Less than a decade later, while studying meteorology at Pennsylvania State University, his dream was met with incredulity.

“People told me I was crazy,” he recalls. “How could one person or one small company be better than a government agency with 5,000 professionals and all their equipment and data and billion-dollar budgets (in today’s dollars)? Why would companies pay for what seemed to be free? Even my own family had serious doubts.

“I had to call 25,000 prospects before I had 100 paying customers,” he muses, “which means I had 24,900 rejections.”

Further pushback came from government and commercial competitors in the weather sector, as well as academics and even the AMS.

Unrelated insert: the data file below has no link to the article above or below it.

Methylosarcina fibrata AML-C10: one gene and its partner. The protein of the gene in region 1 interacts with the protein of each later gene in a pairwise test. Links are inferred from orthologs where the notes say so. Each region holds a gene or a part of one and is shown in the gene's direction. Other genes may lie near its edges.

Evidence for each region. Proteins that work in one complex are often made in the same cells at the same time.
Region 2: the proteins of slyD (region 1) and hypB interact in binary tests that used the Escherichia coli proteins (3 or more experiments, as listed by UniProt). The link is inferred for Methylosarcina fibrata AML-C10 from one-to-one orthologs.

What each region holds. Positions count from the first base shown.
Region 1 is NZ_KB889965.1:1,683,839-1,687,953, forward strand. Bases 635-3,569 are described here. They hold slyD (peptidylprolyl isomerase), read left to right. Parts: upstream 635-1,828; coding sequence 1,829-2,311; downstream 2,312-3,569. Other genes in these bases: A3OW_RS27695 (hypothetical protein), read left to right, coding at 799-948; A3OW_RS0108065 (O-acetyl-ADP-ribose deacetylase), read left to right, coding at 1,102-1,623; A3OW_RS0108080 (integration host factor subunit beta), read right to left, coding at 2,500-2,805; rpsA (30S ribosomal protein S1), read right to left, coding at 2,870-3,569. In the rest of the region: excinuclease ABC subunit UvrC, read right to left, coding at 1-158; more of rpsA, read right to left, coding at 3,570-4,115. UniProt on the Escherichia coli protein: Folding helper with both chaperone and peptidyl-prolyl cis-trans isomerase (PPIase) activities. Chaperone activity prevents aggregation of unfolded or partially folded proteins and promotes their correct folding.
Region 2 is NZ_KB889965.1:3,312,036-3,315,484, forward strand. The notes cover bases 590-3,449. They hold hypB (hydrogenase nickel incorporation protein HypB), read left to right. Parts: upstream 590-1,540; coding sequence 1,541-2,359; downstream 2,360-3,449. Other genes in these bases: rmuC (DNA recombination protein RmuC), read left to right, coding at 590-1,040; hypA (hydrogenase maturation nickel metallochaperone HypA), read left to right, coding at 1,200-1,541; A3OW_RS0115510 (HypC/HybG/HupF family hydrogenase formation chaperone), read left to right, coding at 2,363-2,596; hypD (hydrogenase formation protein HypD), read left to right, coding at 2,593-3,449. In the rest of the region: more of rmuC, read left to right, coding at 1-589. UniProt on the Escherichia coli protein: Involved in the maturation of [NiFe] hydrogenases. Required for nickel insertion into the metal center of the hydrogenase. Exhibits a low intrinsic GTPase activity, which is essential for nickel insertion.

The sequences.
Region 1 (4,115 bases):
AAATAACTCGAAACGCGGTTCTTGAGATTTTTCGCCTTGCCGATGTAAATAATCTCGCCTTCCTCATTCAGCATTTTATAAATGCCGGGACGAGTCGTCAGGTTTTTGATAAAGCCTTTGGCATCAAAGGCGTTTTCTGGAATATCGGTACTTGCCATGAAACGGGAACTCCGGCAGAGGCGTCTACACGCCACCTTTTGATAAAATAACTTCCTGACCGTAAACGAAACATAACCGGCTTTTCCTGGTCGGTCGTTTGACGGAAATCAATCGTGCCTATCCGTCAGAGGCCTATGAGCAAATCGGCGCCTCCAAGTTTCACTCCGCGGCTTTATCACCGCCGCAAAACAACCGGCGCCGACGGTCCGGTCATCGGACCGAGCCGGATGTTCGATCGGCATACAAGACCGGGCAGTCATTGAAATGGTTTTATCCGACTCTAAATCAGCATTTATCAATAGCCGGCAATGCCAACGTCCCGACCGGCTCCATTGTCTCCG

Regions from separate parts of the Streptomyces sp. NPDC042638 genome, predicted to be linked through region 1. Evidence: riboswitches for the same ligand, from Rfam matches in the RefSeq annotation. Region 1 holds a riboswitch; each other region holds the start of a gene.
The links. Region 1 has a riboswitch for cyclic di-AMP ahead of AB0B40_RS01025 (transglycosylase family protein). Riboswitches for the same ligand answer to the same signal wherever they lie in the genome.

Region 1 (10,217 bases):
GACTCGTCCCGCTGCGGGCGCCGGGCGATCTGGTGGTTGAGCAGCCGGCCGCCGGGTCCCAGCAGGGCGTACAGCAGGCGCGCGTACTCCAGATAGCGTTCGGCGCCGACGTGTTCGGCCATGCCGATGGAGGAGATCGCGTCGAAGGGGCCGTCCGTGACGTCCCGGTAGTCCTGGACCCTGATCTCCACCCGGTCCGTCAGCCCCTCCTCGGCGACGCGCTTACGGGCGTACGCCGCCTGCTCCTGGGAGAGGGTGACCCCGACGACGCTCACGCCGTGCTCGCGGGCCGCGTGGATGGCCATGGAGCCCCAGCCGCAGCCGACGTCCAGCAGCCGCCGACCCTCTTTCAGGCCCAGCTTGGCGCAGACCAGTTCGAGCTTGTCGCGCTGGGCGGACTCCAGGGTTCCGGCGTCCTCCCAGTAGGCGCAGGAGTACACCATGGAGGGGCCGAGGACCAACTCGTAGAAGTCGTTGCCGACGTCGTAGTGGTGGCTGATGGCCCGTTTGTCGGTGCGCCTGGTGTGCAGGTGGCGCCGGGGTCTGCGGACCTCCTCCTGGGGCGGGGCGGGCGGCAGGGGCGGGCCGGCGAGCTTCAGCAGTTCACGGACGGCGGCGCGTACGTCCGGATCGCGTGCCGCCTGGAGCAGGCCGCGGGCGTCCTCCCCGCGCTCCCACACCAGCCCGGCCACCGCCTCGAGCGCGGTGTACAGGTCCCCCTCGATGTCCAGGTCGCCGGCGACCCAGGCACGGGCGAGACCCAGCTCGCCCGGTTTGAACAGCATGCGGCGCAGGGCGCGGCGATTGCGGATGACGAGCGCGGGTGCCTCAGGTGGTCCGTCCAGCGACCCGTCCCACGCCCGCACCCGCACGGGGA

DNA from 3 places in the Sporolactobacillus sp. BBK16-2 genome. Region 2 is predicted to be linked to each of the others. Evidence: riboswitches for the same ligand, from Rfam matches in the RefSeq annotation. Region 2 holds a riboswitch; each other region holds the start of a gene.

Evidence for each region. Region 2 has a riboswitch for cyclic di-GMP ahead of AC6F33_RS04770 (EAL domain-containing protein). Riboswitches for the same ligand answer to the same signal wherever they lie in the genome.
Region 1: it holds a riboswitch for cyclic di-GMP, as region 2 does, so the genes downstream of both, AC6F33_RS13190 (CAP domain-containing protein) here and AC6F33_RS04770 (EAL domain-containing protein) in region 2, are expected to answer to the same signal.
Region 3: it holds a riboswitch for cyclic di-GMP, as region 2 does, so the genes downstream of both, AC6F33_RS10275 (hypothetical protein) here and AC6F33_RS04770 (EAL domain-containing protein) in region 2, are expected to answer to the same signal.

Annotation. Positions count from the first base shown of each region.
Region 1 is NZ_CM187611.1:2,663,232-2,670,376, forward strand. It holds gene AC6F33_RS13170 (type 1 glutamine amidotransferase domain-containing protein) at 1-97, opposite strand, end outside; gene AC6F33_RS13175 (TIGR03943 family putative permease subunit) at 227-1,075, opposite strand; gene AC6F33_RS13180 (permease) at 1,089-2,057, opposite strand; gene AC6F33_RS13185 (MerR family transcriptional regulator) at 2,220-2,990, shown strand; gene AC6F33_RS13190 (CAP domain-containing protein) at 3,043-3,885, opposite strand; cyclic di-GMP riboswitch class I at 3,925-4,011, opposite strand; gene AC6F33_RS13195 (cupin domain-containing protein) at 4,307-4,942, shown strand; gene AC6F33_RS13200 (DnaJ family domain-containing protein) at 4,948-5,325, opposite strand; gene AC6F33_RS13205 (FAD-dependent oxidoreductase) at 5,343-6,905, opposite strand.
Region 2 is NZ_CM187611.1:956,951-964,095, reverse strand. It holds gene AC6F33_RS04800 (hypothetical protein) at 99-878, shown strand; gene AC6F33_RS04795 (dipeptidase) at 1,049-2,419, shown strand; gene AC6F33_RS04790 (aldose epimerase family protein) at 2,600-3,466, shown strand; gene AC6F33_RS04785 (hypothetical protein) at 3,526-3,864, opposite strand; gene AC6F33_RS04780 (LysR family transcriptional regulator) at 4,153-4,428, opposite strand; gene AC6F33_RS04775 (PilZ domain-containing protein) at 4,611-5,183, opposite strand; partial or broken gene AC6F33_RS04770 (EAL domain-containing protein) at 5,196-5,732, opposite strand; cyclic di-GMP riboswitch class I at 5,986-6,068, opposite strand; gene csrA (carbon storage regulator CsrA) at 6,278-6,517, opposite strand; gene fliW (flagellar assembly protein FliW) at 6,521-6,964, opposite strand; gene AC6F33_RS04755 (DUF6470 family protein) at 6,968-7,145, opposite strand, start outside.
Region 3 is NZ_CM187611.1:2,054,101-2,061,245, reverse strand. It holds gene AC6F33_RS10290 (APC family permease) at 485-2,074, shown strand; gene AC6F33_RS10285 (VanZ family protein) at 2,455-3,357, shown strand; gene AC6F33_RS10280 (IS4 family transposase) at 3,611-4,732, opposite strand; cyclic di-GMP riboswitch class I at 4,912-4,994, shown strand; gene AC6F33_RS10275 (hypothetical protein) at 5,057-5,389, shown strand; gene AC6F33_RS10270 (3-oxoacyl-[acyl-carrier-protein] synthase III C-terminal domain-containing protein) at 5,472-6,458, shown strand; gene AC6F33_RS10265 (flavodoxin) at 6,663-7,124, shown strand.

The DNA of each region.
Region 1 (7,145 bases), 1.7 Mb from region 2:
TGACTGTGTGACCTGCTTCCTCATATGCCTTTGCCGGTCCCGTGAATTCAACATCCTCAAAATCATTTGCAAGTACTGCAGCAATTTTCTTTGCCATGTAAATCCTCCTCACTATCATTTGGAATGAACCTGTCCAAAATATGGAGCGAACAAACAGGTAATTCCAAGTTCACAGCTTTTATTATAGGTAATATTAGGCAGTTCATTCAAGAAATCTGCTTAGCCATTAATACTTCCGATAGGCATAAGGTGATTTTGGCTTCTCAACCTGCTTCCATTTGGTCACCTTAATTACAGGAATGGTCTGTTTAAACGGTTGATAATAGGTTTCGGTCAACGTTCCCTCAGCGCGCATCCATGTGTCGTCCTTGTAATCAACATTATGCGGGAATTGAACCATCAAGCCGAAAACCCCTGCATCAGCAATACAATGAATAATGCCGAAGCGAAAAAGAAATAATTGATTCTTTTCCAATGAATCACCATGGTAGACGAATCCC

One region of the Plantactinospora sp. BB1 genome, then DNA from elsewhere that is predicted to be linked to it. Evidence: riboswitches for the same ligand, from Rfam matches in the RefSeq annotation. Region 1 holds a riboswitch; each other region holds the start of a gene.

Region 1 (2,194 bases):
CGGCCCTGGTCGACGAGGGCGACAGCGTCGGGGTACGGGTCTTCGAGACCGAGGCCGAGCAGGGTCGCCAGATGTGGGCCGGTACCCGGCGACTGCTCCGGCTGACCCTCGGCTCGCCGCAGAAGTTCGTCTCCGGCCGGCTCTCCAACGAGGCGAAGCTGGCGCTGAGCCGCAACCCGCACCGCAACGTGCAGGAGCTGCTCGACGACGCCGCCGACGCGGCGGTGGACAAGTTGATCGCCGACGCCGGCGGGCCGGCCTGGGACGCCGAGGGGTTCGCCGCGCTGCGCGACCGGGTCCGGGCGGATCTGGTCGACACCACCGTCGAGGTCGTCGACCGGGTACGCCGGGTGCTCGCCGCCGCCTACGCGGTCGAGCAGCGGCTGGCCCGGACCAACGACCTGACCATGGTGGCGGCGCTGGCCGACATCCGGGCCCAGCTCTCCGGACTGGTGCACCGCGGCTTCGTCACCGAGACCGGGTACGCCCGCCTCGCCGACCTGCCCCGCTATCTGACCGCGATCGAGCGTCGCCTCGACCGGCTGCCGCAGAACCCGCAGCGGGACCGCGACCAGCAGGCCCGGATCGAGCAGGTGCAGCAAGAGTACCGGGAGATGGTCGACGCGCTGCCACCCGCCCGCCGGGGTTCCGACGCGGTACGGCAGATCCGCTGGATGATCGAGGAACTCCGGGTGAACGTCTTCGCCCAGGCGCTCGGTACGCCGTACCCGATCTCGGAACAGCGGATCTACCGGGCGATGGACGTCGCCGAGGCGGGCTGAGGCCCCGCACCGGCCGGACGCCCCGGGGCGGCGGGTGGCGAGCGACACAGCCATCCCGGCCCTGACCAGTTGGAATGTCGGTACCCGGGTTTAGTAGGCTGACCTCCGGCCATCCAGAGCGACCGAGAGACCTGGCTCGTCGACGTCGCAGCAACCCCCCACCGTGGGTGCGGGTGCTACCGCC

Undeterred, he pushed forward with his mission to deliver clearly communicated, personalised and accurate forecasts to his customers.

‘Never more important than today’: The role forecasting services play in extreme weather

The world’s climate has shifted considerably since AccuWeather’s inception. In the last 12 months, temperature records have been broken consecutively, bearing what Copernicus weather experts have called the “signature of climate change”.

Hopes of keeping below the 1.5C limit, set by the Paris Agreement to avoid the worst effects of the climate crisis, are fading and the WMO has warned we are likely to temporarily surpass it by 2028.

“The core of AccuWeather's mission is to keep people safe and help them make the best decisions when they are impacted by significant weather events,” says DePodwin. “This mission has never been more important than it is today with the increasing impact of severe weather on highly populated areas across the world.”